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What Put Call Ratios Are Telling Us


We could have a similar pause to what we saw when Greece broke in January.

Back on Thursday, pre-Goldman (GS), we had one serious fly in the ointment to deal with. At least as far as the rally was concerned.

I'm talking Put/Call ratios. Traders Narrative has been all over the issue:

Option traders are down right giddy with optimism. Of course, this is nothing new. Last month it was the ISE sentiment which showed retail option trader reaching for gains, completely oblivious to risk.

Coming into this month, they have continued to press their luck with an astonishing amount of persistence. The call buying binge isn't even restricted to the retail option traders. ... institutional option traders are dedicating a huge amount of their total option positions to calls.

While the ISE data was extreme enough for us to take notice, the recent CBOE data is actually off the charts. Since I prefer to look at the equity-only put call option ratio, we have to contend with a much shorter history for this data series (as opposed to the total put call ratio).

Today (Wednesday) the CBOE equity-only put call ratio was 0.32 -- implying more than three times as many call options were traded for every one put option. That is the lowest daily reading in this series since the data was collected in late 2003.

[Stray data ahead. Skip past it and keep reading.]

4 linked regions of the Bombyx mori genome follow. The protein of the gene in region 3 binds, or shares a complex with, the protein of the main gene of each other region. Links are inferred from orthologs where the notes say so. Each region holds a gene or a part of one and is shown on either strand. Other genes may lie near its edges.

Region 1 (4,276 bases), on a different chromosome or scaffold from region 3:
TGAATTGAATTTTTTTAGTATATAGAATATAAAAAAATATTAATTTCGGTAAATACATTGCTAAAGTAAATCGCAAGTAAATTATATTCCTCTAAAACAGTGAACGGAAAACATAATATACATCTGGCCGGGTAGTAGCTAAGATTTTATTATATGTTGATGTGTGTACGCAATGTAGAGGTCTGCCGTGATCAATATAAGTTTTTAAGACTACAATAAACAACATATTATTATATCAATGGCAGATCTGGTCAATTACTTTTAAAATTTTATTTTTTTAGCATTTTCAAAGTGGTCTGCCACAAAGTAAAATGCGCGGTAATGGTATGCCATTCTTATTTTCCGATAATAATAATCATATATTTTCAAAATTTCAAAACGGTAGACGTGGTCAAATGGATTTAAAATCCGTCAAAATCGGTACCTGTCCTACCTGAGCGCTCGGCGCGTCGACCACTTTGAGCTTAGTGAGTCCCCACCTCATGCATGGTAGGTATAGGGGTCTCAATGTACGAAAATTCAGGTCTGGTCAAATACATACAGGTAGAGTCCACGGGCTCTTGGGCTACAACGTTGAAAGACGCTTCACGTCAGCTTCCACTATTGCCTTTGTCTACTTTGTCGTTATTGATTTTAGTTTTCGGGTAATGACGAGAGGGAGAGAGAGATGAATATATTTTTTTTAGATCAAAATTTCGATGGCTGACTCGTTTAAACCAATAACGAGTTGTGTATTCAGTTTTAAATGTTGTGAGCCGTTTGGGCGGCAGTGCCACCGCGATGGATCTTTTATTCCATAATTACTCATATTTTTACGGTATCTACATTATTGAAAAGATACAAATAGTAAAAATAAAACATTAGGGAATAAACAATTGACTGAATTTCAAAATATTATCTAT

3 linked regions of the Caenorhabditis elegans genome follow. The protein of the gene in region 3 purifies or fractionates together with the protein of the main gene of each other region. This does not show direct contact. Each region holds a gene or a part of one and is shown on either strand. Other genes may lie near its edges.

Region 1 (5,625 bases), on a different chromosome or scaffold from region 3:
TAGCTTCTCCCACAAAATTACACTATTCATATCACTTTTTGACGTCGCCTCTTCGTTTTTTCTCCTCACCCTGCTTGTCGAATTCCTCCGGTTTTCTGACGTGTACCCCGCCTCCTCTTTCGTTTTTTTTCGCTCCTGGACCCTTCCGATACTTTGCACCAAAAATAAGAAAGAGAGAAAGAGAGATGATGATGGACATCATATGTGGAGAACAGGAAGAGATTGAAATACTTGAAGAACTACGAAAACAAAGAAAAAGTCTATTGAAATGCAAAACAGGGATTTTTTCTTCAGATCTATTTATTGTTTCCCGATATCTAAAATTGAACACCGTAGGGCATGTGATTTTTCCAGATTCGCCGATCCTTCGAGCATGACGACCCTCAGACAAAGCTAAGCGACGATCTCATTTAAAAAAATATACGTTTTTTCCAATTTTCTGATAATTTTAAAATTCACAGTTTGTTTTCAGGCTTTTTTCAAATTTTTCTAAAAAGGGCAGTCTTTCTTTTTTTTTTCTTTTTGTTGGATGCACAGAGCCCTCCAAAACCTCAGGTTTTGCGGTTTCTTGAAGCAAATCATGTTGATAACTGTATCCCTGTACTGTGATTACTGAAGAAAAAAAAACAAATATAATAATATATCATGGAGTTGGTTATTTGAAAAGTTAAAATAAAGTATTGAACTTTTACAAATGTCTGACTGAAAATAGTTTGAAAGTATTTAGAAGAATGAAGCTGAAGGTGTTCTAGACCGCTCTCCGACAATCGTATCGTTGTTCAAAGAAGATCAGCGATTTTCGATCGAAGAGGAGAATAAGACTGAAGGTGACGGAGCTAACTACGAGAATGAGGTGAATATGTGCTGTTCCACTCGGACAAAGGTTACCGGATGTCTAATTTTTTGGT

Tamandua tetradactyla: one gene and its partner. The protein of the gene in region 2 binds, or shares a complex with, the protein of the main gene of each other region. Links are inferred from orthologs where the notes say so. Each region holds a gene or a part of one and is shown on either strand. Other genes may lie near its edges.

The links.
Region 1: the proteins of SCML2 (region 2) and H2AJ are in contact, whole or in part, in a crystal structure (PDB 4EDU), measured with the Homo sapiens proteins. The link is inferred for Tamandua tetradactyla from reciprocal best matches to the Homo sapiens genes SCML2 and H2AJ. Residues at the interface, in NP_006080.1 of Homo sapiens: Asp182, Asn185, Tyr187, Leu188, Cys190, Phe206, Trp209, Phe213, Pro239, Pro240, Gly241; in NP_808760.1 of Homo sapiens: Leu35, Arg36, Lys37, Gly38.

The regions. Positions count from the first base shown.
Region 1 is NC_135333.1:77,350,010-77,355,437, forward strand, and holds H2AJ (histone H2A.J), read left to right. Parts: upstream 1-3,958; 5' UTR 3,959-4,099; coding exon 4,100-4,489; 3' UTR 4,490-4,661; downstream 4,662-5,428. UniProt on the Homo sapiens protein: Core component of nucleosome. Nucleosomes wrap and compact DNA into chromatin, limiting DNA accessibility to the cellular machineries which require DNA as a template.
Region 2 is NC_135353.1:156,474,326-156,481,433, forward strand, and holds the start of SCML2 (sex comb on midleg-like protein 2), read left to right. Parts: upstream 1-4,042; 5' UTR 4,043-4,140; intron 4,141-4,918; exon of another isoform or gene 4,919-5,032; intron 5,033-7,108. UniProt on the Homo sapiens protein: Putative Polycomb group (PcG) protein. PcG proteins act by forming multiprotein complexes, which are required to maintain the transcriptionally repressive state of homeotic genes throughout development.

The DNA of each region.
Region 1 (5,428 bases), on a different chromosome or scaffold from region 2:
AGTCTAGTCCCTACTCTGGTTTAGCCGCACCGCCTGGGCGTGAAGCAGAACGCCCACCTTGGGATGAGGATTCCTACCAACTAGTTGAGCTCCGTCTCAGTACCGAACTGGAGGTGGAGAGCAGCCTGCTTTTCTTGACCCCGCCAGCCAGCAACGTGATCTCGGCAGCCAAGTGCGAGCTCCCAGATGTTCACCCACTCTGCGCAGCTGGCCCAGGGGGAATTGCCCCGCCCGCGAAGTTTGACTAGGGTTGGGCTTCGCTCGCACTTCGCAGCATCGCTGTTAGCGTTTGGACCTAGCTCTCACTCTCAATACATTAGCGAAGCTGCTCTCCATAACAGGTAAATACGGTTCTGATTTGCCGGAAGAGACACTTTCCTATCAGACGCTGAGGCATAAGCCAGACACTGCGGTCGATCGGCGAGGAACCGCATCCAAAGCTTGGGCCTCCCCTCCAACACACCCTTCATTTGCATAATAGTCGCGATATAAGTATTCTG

Now I didn't agree with his characterization last week of a call buying surge, as it was really more of a put buying dearth. But call volume picked up, so it's now both.

I also prefer turning the numbers into 10-day rolling averages, mainly to weight the actual volume that trades. But even doing that, we're at very low levels. We hit 0.44 Thursday, before Friday's Goldman accident.

I find most value in put/call ratios when they tell a divergent story from everything else. The recent p/c really told the same story as the VIX, and the market in general. We got complacent.

That being said, complacency is a tough timing tool. We've looked pathetic for a while now. This should shake up the apple cart a little, but honestly, the VIX pop within this is kind of bullish. Maybe we have some pressure for a few days, but I kind of think we see a similar pause to what we saw when Greece broke in January.

Click Here to Read Adam Warner's "Trading Option Backspreads"
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